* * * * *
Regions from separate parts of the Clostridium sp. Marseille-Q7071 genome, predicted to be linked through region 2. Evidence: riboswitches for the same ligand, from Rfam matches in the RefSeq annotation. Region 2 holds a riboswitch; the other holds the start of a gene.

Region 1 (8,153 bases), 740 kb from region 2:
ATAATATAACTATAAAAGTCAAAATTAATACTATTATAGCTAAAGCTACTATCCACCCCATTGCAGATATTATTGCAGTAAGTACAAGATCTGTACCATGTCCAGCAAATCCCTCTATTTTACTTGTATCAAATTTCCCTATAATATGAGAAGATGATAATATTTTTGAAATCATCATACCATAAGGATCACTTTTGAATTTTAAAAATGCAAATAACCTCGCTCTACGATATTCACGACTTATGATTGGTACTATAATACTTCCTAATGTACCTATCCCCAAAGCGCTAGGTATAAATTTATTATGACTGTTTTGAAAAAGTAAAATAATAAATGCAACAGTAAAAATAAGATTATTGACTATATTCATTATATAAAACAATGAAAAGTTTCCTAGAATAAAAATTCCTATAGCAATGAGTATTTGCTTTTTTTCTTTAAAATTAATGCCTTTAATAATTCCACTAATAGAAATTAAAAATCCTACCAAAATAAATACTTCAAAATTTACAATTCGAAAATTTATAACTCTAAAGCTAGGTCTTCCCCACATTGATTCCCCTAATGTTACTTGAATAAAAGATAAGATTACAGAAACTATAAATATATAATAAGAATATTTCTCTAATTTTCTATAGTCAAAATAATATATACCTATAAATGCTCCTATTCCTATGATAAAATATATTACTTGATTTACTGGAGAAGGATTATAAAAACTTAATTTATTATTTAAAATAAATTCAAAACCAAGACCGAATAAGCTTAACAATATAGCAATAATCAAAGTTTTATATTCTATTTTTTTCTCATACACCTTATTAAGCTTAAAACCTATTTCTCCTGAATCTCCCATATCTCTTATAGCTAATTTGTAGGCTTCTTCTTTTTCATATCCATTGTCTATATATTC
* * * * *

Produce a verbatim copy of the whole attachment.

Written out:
Regions from separate parts of the Clostridium sp. Marseille-Q7071 genome, predicted to be linked through region 2. Evidence: riboswitches for the same ligand, from Rfam matches in the RefSeq annotation. Region 2 holds a riboswitch; the other holds the start of a gene.

Region 1 (8,153 bases), 740 kb from region 2:
ATAATATAACTATAAAAGTCAAAATTAATACTATTATAGCTAAAGCTACTATCCACCCCATTGCAGATATTATTGCAGTAAGTACAAGATCTGTACCATGTCCAGCAAATCCCTCTATTTTACTTGTATCAAATTTCCCTATAATATGAGAAGATGATAATATTTTTGAAATCATCATACCATAAGGATCACTTTTGAATTTTAAAAATGCAAATAACCTCGCTCTACGATATTCACGACTTATGATTGGTACTATAATACTTCCTAATGTACCTATCCCCAAAGCGCTAGGTATAAATTTATTATGACTGTTTTGAAAAAGTAAAATAATAAATGCAACAGTAAAAATAAGATTATTGACTATATTCATTATATAAAACAATGAAAAGTTTCCTAGAATAAAAATTCCTATAGCAATGAGTATTTGCTTTTTTTCTTTAAAATTAATGCCTTTAATAATTCCACTAATAGAAATTAAAAATCCTACCAAAATAAATACTTCAAAATTTACAATTCGAAAATTTATAACTCTAAAGCTAGGTCTTCCCCACATTGATTCCCCTAATGTTACTTGAATAAAAGATAAGATTACAGAAACTATAAATATATAATAAGAATATTTCTCTAATTTTCTATAGTCAAAATAATATATACCTATAAATGCTCCTATTCCTATGATAAAATATATTACTTGATTTACTGGAGAAGGATTATAAAAACTTAATTTATTATTTAAAATAAATTCAAAACCAAGACCGAATAAGCTTAACAATATAGCAATAATCAAAGTTTTATATTCTATTTTTTTCTCATACACCTTATTAAGCTTAAAACCTATTTCTCCTGAATCTCCCATATCTCTTATAGCTAATTTGTAGGCTTCTTCTTTTTCATATCCATTGTCTATATATTC